When things are cooked up in dark corners, away from sunlight and fresh air, nasty messes usually result. And there’s the lesson in the ethnic-outreach scandal: Don’t do things you wouldn’t want your mother (or grandfather or children or neighbours) to know about. If you can’t be proud of it in public, don’t do it.
It’s clear that members of Premier Christy Clark’s staff and other government officials knew they were breaking the rules when they schemed ways to attract ethnic votes. There’s a plethora of email evidence showing they tried to cover their tracks as they plotted to exploit historical wrongs for political gain.
Courting the ethnic vote has always been part of politics, and there’s nothing inherently wrong in that. Anyone in or seeking public office should create ties with all communities and should hear their concerns. And it’s mutually beneficial — doing the right thing can pay off politically.
Public business and politics are so intertwined, there are times when it’s hard to separate one from another. Question period in the legislature is a good example — legislators are involved in conducting public business, to be sure, but always with an eye on the next election. It’s less about making points and more about scoring points. It’s a game in which questions are asked that aren’t questions, and answers are given that aren’t answers. While there’s much dodging and ducking of issues, it’s all out in the open, conducted according to the rules.
In political give and take, lines can be inadvertently crossed, rules thoughtlessly broken, but that wasn’t the case for the ethnic-outreach conspirators. That they knew the rules is clearly evident in their efforts to cover up what they were doing. “Don’t let this get out” or “don’t tell them you know me” are not phrases used by ethical people confident in the correctness of what they are doing.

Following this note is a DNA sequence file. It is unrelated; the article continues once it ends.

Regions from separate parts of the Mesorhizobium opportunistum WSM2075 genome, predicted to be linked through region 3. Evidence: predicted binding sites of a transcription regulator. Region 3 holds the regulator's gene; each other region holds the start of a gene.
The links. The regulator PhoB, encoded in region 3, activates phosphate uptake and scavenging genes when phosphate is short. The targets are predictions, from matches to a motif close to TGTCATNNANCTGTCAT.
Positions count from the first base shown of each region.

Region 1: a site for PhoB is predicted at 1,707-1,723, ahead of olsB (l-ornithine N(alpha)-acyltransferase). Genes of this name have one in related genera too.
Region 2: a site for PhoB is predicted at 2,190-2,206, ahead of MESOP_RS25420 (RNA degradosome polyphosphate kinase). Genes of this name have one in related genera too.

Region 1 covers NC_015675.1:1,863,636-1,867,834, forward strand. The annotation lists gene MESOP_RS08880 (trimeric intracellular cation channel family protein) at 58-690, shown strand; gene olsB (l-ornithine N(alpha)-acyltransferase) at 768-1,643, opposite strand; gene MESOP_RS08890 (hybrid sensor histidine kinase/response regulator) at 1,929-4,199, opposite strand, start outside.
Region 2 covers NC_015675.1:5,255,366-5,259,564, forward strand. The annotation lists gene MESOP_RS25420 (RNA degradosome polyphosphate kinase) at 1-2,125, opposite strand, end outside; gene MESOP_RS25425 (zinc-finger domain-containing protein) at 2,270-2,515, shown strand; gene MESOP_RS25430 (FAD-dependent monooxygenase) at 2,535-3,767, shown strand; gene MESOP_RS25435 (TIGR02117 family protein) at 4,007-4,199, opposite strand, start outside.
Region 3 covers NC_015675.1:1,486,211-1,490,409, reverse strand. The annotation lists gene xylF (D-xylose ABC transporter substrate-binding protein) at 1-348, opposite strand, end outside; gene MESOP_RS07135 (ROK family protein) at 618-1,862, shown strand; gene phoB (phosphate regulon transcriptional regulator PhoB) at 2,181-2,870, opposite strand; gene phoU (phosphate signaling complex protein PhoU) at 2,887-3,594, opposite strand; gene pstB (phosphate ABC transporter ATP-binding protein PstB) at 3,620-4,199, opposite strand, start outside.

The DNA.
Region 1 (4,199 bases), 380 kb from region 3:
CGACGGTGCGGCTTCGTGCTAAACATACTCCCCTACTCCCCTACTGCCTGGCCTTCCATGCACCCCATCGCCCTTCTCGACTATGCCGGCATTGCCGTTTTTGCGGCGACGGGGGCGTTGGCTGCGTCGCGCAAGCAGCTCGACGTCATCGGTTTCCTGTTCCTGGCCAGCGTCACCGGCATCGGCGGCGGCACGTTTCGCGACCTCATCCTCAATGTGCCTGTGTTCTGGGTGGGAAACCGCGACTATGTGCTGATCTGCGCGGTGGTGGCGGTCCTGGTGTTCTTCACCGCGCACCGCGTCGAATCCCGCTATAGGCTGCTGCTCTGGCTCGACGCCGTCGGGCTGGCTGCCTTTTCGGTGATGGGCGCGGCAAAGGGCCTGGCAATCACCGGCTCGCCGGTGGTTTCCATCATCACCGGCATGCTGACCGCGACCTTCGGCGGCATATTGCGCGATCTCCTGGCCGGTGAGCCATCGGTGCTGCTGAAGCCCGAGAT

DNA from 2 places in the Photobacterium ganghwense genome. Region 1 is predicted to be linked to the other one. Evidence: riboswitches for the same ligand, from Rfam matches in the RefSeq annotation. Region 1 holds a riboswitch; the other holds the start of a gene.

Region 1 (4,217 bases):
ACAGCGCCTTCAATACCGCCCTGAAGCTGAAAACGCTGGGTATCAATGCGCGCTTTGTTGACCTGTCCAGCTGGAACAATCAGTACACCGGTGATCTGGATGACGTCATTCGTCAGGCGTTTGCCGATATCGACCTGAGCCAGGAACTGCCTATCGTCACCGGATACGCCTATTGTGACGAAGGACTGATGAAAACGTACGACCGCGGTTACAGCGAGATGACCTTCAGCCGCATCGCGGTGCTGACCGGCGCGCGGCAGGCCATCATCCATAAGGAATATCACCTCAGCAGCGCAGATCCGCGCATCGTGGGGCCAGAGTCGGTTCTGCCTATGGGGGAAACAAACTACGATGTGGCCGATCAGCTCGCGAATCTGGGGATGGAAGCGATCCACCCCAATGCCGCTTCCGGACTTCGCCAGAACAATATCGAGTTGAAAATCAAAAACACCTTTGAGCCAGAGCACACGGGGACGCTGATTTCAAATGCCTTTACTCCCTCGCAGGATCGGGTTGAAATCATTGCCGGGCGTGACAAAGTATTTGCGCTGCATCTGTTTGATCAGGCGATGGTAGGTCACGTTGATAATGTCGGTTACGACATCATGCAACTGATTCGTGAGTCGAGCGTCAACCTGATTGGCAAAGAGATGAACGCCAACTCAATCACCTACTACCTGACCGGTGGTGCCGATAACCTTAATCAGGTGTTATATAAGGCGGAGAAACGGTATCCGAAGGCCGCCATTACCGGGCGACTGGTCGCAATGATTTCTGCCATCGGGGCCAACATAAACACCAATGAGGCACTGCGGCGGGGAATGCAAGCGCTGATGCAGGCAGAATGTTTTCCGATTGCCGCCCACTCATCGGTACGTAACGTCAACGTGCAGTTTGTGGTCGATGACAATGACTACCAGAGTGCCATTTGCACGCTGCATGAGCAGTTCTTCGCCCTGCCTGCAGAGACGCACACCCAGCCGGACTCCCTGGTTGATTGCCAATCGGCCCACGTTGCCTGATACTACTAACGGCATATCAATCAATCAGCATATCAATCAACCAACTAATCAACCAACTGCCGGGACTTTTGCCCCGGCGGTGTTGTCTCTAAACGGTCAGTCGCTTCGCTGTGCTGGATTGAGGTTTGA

Late in 2011, the B.C. Liberals launched a campaign in which they referred to New Democrat leader Adrian Dix as “Risky Dix,” a phrase that evokes images of disgraced U.S. president Richard Nixon, nicknamed Tricky Dick by his detractors. But the B.C. Liberals should remember Nixon was not destroyed by the original wrongdoing, but by his subsequent coverup.
Beyond ethics, we must question the intelligence of those involved. Did they really think this political meth lab could go unnoticed? It’s hard enough to find firm footing in the shifting sands of political loyalties — did they not think that, sooner or later, someone would see good reason for bringing this dirty secret to light?
Clark has profusely apologized and heads have rolled, but a leader is responsible for the culture of an organization. This sorry affair was born and fostered in a fiercely partisan atmosphere, and its perpetrators were people closest to the premier. If they didn’t tell Clark about it, they must have thought she would approve.
NDP legislators have been making a lot of political hay from this issue, but they have their own dodgy debacle to account for. They siphoned off constituency funds for dubious purposes that have more than a whiff of politics.
They deserve credit for stopping the practice after it was questioned by the auditor general, but like B.C. Liberals who wanted to turn ethnic issues into “quick wins,” they should have asked themselves: “Will this look good in daylight? Would we want the public to know about it?”
Good could come of this chapter in B.C. politics if it reminds those in public life to stay safely on the right side of the rules and be open about everything they do.